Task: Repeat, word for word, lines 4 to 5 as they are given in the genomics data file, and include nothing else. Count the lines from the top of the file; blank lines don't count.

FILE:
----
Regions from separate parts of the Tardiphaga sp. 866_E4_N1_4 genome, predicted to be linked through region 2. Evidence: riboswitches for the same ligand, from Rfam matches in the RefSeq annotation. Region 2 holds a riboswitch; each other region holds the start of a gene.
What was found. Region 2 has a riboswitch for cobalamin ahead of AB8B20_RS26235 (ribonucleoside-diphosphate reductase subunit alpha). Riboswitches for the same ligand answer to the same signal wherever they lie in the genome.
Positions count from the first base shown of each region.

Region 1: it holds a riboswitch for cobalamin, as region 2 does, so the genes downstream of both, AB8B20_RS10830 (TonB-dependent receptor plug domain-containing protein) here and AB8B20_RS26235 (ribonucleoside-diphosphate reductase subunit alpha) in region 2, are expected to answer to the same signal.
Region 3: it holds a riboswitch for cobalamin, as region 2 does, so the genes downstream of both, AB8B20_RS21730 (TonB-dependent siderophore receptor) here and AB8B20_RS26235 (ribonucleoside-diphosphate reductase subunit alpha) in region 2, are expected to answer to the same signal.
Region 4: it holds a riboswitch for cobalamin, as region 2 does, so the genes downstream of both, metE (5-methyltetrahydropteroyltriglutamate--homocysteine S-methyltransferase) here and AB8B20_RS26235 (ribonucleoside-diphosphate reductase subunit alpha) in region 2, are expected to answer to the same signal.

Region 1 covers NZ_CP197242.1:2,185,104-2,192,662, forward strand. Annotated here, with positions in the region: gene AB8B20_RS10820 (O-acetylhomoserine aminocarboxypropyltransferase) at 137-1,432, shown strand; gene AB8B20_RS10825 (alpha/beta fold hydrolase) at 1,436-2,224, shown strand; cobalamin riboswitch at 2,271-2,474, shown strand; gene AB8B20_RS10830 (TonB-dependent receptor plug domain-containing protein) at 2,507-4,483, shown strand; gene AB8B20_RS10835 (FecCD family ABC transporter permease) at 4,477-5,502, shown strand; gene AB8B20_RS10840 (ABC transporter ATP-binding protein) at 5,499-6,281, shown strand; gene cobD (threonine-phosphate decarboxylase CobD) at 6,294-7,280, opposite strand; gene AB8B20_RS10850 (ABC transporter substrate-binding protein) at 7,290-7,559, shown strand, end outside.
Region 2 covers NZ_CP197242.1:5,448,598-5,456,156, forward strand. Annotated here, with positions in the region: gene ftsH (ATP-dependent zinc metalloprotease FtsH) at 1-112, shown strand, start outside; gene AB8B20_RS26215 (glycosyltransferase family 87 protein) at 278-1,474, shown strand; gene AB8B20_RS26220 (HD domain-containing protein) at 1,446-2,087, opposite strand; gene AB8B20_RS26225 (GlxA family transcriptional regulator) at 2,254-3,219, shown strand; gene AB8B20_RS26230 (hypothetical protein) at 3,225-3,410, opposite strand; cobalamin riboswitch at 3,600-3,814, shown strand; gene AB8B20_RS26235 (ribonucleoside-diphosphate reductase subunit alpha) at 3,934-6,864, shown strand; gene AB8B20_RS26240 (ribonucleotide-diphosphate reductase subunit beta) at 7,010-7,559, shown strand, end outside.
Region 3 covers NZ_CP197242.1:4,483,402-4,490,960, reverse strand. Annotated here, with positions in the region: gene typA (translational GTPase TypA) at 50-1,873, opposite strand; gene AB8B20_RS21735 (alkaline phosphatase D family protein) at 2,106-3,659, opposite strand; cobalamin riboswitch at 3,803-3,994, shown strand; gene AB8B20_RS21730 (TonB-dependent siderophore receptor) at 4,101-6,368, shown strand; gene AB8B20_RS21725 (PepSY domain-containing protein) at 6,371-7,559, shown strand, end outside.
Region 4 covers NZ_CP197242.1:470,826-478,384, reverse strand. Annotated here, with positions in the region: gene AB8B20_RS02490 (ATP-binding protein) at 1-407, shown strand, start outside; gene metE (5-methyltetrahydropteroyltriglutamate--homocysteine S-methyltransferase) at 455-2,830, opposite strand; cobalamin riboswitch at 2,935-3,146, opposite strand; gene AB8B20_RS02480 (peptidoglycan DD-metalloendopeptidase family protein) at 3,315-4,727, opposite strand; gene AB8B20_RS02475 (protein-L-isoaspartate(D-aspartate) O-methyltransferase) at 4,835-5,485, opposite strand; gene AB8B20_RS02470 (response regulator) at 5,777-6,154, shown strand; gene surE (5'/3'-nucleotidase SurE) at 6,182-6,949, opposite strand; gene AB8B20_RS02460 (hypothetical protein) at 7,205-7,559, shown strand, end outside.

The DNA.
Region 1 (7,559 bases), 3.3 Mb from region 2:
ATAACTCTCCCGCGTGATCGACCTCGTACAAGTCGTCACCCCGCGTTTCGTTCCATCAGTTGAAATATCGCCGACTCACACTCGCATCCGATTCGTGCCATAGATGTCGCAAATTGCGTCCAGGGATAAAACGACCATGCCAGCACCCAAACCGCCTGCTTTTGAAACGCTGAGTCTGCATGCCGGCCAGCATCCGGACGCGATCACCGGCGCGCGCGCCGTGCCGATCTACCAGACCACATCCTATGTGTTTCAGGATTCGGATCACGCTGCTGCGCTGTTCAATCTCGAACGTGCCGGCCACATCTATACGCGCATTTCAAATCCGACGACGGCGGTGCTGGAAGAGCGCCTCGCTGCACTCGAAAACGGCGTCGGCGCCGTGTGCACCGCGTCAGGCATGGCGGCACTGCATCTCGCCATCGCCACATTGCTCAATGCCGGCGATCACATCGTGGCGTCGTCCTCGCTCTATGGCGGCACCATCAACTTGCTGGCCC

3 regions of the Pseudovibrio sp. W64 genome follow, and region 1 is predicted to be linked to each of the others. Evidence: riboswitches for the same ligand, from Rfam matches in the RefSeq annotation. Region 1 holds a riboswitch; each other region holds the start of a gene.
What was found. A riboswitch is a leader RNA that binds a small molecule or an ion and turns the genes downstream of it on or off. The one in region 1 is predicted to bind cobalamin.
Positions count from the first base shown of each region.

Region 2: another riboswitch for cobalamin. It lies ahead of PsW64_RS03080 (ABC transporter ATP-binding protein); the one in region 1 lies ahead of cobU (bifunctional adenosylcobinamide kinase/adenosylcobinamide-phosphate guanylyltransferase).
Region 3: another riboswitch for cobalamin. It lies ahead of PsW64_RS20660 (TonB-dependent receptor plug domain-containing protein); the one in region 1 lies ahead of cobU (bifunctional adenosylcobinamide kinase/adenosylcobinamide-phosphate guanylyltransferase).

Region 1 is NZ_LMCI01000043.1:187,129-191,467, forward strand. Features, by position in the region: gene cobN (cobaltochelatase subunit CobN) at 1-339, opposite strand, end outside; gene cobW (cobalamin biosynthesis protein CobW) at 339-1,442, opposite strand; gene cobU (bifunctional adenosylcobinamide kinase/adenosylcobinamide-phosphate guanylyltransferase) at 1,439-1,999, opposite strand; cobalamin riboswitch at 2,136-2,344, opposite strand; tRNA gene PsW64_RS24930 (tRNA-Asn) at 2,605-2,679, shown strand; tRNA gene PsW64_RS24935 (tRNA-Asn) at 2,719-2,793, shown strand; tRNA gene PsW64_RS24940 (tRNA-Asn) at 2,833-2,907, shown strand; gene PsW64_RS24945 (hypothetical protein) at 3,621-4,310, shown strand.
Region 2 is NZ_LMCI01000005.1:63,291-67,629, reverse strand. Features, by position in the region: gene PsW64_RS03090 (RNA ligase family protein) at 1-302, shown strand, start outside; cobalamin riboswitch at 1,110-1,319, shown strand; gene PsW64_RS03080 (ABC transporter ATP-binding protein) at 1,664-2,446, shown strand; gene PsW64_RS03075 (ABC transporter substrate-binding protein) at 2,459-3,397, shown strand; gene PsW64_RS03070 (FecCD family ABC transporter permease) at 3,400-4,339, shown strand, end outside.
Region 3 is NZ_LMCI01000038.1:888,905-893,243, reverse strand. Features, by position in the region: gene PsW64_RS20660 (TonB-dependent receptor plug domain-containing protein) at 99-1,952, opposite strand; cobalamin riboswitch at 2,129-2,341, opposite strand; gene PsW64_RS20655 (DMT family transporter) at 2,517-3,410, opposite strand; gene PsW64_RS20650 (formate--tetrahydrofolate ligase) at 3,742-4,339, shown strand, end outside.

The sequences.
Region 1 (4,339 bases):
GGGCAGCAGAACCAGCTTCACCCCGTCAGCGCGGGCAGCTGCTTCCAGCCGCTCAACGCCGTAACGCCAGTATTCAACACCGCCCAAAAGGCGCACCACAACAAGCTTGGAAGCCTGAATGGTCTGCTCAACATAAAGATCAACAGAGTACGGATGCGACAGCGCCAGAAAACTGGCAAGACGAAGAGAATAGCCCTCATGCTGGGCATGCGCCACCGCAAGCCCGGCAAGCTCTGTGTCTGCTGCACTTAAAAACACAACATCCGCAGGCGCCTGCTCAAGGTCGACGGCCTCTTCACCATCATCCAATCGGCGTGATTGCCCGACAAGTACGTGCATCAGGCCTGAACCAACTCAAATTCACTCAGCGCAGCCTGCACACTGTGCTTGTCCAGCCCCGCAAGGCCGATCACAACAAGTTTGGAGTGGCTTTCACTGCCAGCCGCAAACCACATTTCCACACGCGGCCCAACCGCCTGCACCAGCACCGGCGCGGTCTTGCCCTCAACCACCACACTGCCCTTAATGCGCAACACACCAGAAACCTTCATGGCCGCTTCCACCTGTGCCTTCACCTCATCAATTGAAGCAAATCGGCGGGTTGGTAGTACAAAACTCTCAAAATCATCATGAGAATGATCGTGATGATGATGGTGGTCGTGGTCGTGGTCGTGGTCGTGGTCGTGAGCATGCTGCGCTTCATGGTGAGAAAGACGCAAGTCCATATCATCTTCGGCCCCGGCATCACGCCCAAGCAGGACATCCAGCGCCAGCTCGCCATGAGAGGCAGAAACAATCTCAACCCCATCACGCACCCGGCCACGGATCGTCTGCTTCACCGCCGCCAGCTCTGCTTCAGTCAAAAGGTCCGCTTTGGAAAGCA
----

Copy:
Region 1: it holds a riboswitch for cobalamin, as region 2 does, so the genes downstream of both, AB8B20_RS10830 (TonB-dependent receptor plug domain-containing protein) here and AB8B20_RS26235 (ribonucleoside-diphosphate reductase subunit alpha) in region 2, are expected to answer to the same signal.
Region 3: it holds a riboswitch for cobalamin, as region 2 does, so the genes downstream of both, AB8B20_RS21730 (TonB-dependent siderophore receptor) here and AB8B20_RS26235 (ribonucleoside-diphosphate reductase subunit alpha) in region 2, are expected to answer to the same signal.